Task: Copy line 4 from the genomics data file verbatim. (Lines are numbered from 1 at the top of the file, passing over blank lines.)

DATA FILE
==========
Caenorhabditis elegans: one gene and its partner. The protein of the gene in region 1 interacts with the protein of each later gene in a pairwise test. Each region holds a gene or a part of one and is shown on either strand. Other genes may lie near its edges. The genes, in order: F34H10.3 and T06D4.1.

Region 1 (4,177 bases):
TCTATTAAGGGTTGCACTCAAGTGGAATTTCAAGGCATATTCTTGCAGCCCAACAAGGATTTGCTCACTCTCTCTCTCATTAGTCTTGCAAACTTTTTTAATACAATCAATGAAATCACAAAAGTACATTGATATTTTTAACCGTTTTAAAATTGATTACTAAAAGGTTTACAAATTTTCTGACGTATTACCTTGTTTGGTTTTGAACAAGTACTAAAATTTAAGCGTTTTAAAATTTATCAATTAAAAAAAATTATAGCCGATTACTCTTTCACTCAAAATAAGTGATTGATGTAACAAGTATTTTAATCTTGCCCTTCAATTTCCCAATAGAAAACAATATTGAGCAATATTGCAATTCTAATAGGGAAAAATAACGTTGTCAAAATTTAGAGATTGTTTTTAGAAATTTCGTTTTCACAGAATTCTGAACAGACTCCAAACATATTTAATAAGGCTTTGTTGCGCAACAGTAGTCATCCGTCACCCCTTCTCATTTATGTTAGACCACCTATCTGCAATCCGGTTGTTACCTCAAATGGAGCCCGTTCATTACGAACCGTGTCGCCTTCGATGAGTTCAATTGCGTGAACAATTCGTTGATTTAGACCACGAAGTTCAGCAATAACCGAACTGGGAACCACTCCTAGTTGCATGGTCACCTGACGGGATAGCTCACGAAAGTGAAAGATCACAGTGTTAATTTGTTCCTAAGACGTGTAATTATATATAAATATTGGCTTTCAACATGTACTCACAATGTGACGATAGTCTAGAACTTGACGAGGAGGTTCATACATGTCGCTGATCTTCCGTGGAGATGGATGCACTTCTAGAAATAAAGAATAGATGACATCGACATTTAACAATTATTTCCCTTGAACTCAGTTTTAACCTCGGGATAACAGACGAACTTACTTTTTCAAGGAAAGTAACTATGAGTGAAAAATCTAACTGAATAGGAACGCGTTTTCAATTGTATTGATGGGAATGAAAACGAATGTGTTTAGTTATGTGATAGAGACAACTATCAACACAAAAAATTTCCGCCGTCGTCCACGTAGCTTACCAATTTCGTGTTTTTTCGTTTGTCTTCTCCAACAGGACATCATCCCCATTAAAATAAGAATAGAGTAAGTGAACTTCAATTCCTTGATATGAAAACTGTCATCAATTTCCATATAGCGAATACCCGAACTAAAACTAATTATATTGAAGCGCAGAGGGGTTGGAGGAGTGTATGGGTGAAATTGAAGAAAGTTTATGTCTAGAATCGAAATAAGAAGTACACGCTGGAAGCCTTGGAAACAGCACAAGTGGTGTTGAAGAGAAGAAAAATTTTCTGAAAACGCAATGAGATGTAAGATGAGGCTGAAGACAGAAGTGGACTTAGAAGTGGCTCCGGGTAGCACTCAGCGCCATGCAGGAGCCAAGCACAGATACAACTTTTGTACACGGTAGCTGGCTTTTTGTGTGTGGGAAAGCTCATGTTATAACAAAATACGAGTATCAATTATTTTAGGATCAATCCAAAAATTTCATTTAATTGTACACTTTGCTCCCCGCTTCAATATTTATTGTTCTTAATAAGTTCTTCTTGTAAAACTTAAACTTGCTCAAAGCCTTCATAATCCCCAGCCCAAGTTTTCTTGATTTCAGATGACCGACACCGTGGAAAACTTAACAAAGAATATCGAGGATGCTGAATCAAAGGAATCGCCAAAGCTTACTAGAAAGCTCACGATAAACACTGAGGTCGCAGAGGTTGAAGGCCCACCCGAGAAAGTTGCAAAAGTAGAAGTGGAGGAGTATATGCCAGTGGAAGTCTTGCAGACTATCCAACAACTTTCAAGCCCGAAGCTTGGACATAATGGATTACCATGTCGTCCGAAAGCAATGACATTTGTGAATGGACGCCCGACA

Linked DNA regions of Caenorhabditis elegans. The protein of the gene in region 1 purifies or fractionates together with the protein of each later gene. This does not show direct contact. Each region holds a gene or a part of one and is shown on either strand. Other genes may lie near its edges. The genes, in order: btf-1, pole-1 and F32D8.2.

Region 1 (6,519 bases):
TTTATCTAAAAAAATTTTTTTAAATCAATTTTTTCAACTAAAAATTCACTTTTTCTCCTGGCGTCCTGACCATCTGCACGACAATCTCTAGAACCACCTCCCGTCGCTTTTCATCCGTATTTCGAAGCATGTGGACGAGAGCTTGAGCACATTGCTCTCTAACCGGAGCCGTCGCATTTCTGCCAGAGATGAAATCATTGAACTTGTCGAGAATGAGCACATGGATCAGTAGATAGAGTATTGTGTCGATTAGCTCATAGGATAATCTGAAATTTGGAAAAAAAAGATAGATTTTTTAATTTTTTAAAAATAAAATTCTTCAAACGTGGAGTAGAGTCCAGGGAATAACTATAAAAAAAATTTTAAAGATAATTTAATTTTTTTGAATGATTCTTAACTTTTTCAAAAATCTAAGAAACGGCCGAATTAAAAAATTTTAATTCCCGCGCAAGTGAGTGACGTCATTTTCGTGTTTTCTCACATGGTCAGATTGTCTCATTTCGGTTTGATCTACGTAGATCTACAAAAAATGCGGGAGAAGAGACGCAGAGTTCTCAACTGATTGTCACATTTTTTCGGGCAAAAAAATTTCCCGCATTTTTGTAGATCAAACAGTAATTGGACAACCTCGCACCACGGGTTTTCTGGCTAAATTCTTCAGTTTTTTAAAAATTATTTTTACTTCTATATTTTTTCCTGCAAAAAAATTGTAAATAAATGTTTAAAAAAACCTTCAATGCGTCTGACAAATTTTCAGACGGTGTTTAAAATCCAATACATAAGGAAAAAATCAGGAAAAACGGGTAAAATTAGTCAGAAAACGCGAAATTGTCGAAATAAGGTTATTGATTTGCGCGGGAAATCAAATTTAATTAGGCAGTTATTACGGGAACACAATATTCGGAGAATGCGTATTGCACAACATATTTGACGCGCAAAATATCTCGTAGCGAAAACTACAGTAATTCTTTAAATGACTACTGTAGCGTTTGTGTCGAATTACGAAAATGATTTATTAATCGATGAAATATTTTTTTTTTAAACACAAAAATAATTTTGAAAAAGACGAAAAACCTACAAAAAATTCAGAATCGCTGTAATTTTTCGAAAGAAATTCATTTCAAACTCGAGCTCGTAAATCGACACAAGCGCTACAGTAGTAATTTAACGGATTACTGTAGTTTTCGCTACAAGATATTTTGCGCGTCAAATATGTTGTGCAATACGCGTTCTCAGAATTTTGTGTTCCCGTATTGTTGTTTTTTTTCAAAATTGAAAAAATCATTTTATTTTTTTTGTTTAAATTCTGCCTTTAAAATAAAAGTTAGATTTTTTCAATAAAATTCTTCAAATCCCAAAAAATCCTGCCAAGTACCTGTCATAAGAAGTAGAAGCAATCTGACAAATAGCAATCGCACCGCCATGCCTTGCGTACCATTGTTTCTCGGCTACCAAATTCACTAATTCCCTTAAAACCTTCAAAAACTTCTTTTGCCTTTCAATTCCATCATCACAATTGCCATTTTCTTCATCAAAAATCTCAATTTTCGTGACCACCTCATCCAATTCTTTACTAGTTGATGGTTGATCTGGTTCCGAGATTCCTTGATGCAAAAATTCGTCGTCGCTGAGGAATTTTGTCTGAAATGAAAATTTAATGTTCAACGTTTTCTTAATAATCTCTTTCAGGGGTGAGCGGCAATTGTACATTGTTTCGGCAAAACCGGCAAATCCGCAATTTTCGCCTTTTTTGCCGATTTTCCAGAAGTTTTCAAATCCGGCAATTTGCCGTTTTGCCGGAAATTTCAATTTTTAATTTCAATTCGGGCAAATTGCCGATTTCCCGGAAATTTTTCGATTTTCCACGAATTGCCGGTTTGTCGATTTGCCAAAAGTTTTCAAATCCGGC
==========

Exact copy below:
Linked DNA regions of Caenorhabditis elegans. The protein of the gene in region 1 purifies or fractionates together with the protein of each later gene. This does not show direct contact. Each region holds a gene or a part of one and is shown on either strand. Other genes may lie near its edges. The genes, in order: btf-1, pole-1 and F32D8.2.